December 19th, 2021 I retired so I can focus on my open source project By Jeffrey M. Barber

Adama is about to get a whole lot of love, and I intend to talk strategy today. As a side project, I could wander the desert for a while without much progress. It was easy to forgive as there was other shit distracting me, and my role as principal engineer was already hard enough.

As I look forward as a retiree, I have to ask myself what I really want from this project and what does success mean? I will run into the contentious trinity of why, what, and how. This trinity spawn different roles starting with the entrepreneur who manifests a chaotic vision which describes the world in a new way to answer why. Since nothing emerges from chaos without effort, the manager role emerges to assemble the forces of good to bring order to the world via focus and priorities to identify the what. With the chaos and order in an epic struggle, some poor S.O.B has to get to work and suffer the how.

In my career, I have my interactions with all three elements of this trinity. For some reason, I enjoy the how too much, but I take it to a masochistic artistic level (100% unit test code coverage, really? yes). Unfortunately, a business born from the how is almost certainly doomed. The question then is can I take my ideas and pivot into something that is more useful for more people? Can I shoulder the burden of vision and the stress of management to marshal troops towards the a grand endeavor.

Well, my ego says yes, but do I want to?

Is this wise?

Is that who I am?

This is why the most important question is what kind of business do I want? Let’s suppose I start a new kind of infrastructure business. It would be fun to create a new kind of SaaS, and there are interesting business side things to go learn and do. Learning is fun!

However, I have a decade of infrastructure knowledge, and I can’t do that 100% alone as there will be issues that will outstrip my capacity to deal with them. Infrastructure is a hard job because you have to balancing pushing forward with an iron ball chained to your leg. This kind of business would ultimately become a prison of sorts, and I am biasing towards maximum freedom.

Paradoxically, the best way to demonstrate what I have is via some kind of SaaS offering. Now, I must reflect on why running infrastructure is so damn hard. At core, it boils down to minimizing downtime to maximize reliability. I could write much on what it takes to build reliable services, but the key is to contain and expect chaos. The hard part is being honest to customers about reality.

Honesty is probably the #1 job for any infrastructure service. Reality is hard to contend with.

Sadly, the biggest source of chaos is change from those pesky humans as all services tend to get more reliable during the holidays because engineers are not allowed to do anything. Perhaps, the game is all about expectation management. Since I don’t have the team(s) to manage a six nine service sanely, I just need to set reasonable expectations.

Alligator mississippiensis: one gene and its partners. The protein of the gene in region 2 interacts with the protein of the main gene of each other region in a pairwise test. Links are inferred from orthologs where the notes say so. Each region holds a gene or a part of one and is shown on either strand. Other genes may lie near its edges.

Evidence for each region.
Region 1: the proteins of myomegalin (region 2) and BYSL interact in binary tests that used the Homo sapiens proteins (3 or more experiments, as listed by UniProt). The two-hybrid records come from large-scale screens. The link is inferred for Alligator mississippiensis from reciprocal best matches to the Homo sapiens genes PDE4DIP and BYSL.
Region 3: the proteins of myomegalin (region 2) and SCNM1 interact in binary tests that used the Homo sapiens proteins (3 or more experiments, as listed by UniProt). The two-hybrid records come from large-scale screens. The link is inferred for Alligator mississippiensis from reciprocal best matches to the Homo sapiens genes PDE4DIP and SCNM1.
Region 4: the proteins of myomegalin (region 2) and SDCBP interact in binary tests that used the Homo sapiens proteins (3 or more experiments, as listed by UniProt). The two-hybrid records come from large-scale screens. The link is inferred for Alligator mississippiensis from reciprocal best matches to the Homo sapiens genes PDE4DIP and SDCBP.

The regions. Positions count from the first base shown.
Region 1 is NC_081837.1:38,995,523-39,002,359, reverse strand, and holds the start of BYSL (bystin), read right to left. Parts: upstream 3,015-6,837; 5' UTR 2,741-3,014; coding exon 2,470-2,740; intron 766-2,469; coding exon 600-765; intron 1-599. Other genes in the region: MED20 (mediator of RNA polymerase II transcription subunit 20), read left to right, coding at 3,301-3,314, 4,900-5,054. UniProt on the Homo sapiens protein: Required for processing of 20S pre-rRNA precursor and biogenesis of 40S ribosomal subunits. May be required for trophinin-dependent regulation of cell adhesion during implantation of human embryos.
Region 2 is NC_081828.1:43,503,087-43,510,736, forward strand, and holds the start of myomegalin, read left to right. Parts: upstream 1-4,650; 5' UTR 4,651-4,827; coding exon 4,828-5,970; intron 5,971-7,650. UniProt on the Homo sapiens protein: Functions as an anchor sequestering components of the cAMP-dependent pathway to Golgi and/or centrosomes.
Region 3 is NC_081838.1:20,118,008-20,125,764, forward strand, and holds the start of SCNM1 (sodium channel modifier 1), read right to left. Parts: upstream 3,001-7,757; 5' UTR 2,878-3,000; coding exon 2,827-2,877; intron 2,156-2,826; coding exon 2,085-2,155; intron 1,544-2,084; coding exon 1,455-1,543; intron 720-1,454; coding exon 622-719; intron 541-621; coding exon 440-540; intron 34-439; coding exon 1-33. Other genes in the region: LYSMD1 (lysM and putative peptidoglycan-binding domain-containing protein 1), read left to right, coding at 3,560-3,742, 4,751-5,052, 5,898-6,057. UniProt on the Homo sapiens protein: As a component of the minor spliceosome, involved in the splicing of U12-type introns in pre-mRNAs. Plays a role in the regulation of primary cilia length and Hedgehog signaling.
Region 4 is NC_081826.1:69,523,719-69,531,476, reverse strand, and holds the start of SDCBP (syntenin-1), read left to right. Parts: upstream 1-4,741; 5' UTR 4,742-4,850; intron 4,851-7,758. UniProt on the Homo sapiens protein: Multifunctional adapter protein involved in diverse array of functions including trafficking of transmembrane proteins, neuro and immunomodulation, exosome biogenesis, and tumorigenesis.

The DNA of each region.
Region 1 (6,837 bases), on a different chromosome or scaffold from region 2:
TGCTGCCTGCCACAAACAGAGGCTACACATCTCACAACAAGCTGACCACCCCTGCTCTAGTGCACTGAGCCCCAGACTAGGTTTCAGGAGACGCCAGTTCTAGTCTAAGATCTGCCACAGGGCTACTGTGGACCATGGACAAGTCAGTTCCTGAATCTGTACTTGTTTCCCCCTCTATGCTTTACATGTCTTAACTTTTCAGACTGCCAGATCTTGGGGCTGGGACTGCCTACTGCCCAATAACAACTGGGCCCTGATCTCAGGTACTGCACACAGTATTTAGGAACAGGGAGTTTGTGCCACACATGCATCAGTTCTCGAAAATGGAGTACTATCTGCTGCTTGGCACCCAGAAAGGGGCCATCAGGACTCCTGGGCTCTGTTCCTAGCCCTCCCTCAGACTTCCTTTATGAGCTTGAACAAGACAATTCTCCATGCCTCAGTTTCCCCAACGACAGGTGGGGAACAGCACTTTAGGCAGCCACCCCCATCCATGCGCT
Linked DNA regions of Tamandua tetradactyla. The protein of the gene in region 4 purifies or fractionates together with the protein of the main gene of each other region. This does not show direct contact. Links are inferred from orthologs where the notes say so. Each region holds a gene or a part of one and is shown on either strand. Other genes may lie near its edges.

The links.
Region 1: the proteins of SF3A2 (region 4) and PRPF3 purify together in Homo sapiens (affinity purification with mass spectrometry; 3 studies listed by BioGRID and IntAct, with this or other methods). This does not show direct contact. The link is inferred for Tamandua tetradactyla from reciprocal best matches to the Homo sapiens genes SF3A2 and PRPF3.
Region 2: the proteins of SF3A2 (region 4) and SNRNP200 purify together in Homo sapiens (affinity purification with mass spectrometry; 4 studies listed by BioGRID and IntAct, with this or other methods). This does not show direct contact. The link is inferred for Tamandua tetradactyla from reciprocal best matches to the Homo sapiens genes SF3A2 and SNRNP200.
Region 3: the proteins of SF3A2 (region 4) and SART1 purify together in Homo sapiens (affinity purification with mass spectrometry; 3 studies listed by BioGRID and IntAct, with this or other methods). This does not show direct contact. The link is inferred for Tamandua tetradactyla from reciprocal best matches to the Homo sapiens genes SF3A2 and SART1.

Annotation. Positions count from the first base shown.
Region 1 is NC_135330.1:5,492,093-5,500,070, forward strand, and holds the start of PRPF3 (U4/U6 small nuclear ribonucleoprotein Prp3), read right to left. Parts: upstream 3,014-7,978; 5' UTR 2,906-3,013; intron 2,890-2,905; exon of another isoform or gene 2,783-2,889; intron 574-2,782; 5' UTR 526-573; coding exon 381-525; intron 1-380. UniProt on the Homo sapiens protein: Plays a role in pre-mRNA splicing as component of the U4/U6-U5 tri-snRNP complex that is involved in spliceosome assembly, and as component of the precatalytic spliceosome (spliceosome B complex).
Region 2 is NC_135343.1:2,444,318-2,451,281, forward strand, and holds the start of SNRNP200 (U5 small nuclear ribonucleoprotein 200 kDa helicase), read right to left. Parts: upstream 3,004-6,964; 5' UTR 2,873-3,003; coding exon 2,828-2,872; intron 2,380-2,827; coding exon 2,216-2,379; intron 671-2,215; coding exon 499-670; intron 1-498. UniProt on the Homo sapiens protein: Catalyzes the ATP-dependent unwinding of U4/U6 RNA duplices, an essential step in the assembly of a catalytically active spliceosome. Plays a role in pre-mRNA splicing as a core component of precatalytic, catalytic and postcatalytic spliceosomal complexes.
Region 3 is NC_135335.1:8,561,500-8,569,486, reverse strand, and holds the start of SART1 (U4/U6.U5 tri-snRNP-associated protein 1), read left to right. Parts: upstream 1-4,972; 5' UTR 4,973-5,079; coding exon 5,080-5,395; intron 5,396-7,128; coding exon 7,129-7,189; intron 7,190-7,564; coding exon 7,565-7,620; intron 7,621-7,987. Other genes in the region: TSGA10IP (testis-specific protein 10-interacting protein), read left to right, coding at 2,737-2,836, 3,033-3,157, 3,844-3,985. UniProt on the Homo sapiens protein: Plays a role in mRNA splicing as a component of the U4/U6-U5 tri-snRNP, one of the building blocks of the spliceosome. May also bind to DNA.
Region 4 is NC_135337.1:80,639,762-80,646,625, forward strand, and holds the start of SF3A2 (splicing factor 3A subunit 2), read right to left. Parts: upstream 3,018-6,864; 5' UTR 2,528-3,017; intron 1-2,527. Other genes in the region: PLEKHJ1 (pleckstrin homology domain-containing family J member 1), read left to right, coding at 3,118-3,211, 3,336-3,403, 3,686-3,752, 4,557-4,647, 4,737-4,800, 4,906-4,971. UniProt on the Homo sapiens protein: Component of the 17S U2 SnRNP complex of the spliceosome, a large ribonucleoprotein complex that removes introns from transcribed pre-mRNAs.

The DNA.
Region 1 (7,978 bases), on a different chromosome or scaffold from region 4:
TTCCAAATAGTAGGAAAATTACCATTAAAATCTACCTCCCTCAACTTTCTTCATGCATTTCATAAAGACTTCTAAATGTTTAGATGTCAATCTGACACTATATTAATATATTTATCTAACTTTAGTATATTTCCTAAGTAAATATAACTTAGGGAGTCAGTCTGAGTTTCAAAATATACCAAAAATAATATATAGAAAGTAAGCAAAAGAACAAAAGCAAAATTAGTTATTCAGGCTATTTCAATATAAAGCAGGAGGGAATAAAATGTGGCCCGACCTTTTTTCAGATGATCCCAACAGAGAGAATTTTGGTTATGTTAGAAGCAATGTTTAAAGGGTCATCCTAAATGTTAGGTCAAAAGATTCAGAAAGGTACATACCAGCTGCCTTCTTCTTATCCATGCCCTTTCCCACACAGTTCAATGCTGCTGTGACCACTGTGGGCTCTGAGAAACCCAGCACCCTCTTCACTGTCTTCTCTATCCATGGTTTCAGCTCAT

This means that I need to think about how a pricing plan sets expectations, but what about those customers with high demands? That’s where open source comes into play. I neither can nor want to build a six nine back-end for the products I want to build with my ideas, and I will not have the abundance of failures to polish against (it’s entirely possible with a handful of hosts to wing it and never experience any problems). For the products I intend to ship (i.e. board games), I can have 10 minutes of down-time within a week. Thus, I just need to ship something remarkably simply and be honest about the failure modes.

The key challenge of building a six-nine service is all the stuff you need to do it, and no two companies are alike in their choices. So, the key Adama technologies will always be open source such that people can take the core language and plug into their ecosystem. Fortunately, I know enough about how to build six nine services such that I can properly layer everything.

By strategically punting on the exceptionally hard infrastructure problems, I don’t invest in an area where a company (like Amazon) could do it much better. In fact, if Amazon were to pick it up, then all the better. Perhaps, my legacy in this life will fully manifest if someone gets their principal promotion by doing the hard people work of selling Amazon on offering Adama as a Service.

This SaaS game may be winnable if I keep things simple, well documented, don’t over-promise, keep strong boundaries around hard problems, set customer expectations, and use my dependencies well. This also positions my efforts towards the important work of features and community.

Now, ultimately, I’m building Adama so I can use it for building board games, but there is so much potential when you combine a “micro-vm” with durable storage and a socket. It has this trinity of networking, storage, and compute in a nice box. The key question which I return to is: what does success mean? Well, it means that people find Adama fun to work with and helpful in building online products or games.

This helps focus my decision making since I can continue to open source practically everything beyond the language, and I’m exceptionally happy with a permissive license. As of today, the new license is MIT.

The mission for 2022 is to launch a reasonable and minimal SaaS offering to enable people to cut their teeth, launch small web properties, and unblock my board game ambitions. For massive scale, the blueprint will be available, but will require further investments.